Demystifying Social Security Disability Insurance (SSDI): Calculating Benefits from Past Wages after the Finding of Disability

The following post is part of our Law Student Blog Writing Project, and is authored by Thomas Rovito, who is pursuing his Juris Doctorate at the Ohio State University.

The Social Security Administration (SSA), which has local offices in Cincinnati, Ohio and Florence, Kentucky, publicized in its report Disability Benefits that “a 20-year-old worker has a 1-in-4 chance of becoming disabled before reaching full retirement age.” This imperative displays the need to demystify the byzantine process of the calculation of benefits from past wages after the finding of disability through the SSDI formula from 42 U.S.C. § 415. This article details SSA and third-party resources on calculating SSDI benefits, as well as the fundamentals of calculating SSDI benefits.

Fortunately, the SSA has created a benefit calculator to expedite the math. In addition, my Social Security provides online statements to “show” the SSA’s work. The Congressional Research Service has produced white papers on this topic. In addition, legal self-help companies and newspapers, such as Nolo and the Washington Post, have simplified the SSDI benefit process.

But for those wanting to explore the process further into the actuary tables and formulas from the Social Security Handbook, this guide is designed to provide an overview on the fundamentals of the SSA benefit calculation process for SSDI. Please note that this article concerns the Title II SSDI program (for workers who have paid into Social Security over the course of their career), and not the Title XVI Supplemental Security Income (SSI) program (for disabled persons with limited assets).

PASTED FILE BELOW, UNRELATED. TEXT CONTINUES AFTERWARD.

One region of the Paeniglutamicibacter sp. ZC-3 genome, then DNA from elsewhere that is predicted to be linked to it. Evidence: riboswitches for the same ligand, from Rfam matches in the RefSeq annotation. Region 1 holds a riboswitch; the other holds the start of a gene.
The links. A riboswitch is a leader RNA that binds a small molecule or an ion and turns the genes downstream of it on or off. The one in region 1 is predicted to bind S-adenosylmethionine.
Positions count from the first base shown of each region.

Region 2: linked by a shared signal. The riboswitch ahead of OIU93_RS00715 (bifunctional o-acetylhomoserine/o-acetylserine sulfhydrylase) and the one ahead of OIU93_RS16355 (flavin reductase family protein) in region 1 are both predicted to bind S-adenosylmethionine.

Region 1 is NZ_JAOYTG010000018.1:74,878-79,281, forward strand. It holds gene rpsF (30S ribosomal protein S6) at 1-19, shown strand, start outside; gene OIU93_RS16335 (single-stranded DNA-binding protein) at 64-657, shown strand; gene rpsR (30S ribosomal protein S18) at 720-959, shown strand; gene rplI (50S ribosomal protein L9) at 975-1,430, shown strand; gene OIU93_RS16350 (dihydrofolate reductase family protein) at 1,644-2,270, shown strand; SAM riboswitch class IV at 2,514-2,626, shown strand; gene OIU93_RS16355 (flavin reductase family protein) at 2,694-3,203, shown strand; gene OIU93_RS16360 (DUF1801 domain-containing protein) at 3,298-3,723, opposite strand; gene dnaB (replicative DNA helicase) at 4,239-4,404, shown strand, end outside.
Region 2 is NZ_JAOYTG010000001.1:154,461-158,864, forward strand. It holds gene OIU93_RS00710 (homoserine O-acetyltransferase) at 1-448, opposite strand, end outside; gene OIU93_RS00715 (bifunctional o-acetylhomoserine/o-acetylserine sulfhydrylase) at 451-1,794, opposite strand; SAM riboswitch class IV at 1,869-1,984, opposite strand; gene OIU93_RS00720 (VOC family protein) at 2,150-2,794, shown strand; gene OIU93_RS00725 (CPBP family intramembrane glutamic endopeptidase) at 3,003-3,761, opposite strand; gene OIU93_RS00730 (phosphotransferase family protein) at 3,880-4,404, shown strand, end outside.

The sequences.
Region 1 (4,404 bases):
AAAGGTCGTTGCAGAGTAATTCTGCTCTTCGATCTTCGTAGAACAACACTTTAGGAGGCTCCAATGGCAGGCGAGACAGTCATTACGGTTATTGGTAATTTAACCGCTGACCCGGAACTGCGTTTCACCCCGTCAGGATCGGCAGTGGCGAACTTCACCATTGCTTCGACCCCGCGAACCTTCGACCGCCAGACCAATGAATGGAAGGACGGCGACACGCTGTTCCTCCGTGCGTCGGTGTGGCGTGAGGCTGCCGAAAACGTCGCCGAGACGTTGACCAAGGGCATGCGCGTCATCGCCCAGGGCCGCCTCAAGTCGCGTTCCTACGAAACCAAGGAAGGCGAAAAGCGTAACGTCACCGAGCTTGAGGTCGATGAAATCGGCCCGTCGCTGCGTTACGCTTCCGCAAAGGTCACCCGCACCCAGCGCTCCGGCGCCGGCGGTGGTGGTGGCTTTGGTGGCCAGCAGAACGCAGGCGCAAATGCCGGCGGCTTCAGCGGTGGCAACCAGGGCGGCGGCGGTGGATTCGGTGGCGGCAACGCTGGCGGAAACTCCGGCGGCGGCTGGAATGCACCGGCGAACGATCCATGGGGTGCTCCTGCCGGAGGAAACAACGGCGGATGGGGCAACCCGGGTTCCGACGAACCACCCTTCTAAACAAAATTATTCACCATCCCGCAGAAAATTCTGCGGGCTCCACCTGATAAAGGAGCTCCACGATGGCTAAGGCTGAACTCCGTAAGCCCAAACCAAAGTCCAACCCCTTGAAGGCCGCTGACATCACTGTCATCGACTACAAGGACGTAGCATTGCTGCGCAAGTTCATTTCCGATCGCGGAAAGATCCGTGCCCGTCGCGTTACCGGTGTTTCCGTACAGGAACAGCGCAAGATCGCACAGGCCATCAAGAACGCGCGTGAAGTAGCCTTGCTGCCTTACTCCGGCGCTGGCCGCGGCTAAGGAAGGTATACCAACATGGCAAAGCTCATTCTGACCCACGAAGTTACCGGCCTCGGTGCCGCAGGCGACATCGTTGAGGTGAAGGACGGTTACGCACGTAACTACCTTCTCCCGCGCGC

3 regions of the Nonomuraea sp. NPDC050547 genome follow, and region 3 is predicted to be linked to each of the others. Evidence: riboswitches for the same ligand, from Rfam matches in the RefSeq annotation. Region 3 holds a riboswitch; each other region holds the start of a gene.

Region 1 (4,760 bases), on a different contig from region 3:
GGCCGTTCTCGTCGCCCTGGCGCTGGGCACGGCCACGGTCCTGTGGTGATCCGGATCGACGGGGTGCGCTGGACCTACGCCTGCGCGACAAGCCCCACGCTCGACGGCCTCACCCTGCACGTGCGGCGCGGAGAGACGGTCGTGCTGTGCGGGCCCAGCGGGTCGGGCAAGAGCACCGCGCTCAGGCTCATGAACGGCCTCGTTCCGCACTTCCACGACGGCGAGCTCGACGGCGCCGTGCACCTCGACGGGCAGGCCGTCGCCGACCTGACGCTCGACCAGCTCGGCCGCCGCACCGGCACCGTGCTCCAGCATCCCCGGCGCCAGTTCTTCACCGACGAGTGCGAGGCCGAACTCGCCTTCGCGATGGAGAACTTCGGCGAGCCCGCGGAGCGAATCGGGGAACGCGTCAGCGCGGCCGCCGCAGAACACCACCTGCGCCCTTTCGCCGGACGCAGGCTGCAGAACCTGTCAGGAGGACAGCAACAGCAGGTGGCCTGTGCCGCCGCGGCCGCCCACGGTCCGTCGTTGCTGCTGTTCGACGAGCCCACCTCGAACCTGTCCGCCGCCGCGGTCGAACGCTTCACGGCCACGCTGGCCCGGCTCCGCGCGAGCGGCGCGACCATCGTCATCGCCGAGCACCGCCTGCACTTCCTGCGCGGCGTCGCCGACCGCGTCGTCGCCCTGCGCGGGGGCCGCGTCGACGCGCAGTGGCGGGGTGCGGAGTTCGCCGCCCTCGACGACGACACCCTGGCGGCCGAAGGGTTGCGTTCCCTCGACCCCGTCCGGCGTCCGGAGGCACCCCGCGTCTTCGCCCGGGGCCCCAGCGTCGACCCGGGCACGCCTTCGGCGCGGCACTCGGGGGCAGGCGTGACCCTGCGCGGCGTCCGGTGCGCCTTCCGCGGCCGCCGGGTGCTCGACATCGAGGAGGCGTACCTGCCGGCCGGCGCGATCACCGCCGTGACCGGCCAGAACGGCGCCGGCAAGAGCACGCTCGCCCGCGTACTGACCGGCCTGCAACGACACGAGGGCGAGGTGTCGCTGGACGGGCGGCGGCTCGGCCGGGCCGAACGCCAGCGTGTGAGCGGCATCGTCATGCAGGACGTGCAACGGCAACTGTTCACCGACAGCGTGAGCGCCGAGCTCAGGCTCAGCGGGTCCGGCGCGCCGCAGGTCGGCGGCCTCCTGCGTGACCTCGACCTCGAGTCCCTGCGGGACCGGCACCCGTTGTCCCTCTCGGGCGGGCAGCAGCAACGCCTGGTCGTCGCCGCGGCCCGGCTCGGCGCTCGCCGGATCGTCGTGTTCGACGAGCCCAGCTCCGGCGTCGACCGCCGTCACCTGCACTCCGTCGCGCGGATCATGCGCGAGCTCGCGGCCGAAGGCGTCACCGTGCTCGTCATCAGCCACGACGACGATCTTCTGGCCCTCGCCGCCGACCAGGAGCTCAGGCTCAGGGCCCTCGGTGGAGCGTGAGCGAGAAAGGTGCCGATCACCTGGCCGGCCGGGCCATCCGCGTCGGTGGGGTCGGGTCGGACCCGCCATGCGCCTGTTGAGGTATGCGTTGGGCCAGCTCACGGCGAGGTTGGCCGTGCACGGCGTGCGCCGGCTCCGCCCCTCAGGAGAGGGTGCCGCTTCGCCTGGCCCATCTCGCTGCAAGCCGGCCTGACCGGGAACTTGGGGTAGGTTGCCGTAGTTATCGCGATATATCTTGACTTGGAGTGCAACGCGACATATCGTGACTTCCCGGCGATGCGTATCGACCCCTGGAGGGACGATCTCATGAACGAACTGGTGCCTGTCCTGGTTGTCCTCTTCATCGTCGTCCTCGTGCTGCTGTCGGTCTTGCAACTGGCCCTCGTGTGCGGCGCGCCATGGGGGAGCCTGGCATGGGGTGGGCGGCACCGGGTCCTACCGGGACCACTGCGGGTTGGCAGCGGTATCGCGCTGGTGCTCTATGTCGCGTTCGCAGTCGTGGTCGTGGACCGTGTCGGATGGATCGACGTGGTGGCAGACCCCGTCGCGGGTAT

Much like a high school algebra problem, the SSDI program calculation requires several steps, and can be best illustrated through hypothetical problems. The first step is to multiply the beneficiary’s nominal earnings by the yearly index factors to determine the beneficiary’s indexed earnings. The index factor settles at the flat rate of 1.0000 when the beneficiary is eligible for benefits, with the same rate applying to the two years before the beneficiary claimed eligibility. To find the index factor for previous years, divide the Average Wage Indexing Series (AWI – or the average wage for the year) when the beneficiary turned sixty by the AWI of the year of employment. The beneficiary would then multiple his nominal earnings by the index series to obtain his yearly indexed earnings.

Social Security Administration, Average Wage Indexing Series Graph

These concepts can be vividly illustrated through a hypothetical question (similar to two hypothetical illustrations by the SSA). Beneficiary (B) is eligible for SSDI benefits in 2018 at age sixty-two; thus, a flat rate of 1.0000 would apply as his index factor for 2017 and 2016. For previous years of employment, he would take the AWI from when he turned sixty by the AWI for his year of employment. B would then multiply his nominal earnings by the index factor for each year to determine his indexed earnings.

B’s Earnings from 2017-2012 (with Subsequent Years Omitted)
Formula: Nominal Earnings x Index Factor = Index Earnings
Index Factor = AWI of B at 60 / AWI of Year of Employment

The next step would be to calculate the “average indexed monthly earnings” (AIME). This amount is computed from the top thirty-five years of indexed earnings added together, and then divided by the number of months within the thirty-five years, or four hundred and twenty months. If the beneficiary worked for more than thirty-five years, only the thirty-five largest indexed earnings would count, and the other years would drop off from the calculation.

Returning to B in the hypothetical, let’s say he worked for forty-five years before suffering his disability. Only the largest thirty-five years of indexed income would apply. The largest thirty-five indexed income rates would be summed. This amount would then be divided by four hundred and twenty to yield the AIME.